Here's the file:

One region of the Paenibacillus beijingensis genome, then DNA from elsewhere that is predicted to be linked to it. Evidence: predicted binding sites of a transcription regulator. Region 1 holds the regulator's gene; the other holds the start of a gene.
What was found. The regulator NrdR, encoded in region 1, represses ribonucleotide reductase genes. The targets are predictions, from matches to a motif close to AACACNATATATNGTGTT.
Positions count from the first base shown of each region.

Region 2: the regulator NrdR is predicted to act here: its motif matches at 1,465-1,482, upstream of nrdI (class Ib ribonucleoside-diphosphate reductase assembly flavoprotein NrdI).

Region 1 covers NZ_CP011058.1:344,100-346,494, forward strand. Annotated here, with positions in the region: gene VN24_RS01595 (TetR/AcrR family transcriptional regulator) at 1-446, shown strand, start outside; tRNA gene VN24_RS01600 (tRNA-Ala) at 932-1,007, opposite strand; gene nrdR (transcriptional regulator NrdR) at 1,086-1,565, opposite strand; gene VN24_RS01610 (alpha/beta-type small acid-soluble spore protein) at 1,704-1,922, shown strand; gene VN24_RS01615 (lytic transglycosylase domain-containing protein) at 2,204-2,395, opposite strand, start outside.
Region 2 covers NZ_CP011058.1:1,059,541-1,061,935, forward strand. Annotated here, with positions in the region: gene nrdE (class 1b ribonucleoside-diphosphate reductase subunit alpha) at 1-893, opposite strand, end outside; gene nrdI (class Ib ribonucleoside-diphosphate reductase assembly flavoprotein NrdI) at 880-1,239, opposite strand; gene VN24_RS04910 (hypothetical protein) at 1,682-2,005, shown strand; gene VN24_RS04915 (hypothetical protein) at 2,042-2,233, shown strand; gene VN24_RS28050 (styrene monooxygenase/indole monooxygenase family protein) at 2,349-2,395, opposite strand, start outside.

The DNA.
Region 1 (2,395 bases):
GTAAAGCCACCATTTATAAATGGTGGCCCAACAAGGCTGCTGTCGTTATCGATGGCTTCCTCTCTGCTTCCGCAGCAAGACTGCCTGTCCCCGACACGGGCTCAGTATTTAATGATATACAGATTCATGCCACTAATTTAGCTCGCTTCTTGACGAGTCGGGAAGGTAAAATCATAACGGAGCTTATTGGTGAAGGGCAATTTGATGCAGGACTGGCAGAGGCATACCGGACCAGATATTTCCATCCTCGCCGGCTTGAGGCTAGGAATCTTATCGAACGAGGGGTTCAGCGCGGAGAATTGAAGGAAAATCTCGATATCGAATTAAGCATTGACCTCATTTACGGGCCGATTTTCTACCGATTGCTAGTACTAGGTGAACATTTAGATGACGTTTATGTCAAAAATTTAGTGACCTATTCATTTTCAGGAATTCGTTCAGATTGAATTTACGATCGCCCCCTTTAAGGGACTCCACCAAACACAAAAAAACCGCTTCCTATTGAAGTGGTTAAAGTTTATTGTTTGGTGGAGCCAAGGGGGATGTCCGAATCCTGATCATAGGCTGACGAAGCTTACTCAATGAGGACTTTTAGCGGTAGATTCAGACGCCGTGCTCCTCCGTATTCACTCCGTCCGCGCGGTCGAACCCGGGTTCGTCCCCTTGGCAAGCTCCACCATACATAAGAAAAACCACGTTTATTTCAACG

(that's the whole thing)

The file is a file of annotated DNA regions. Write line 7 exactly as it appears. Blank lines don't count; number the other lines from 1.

The DNA.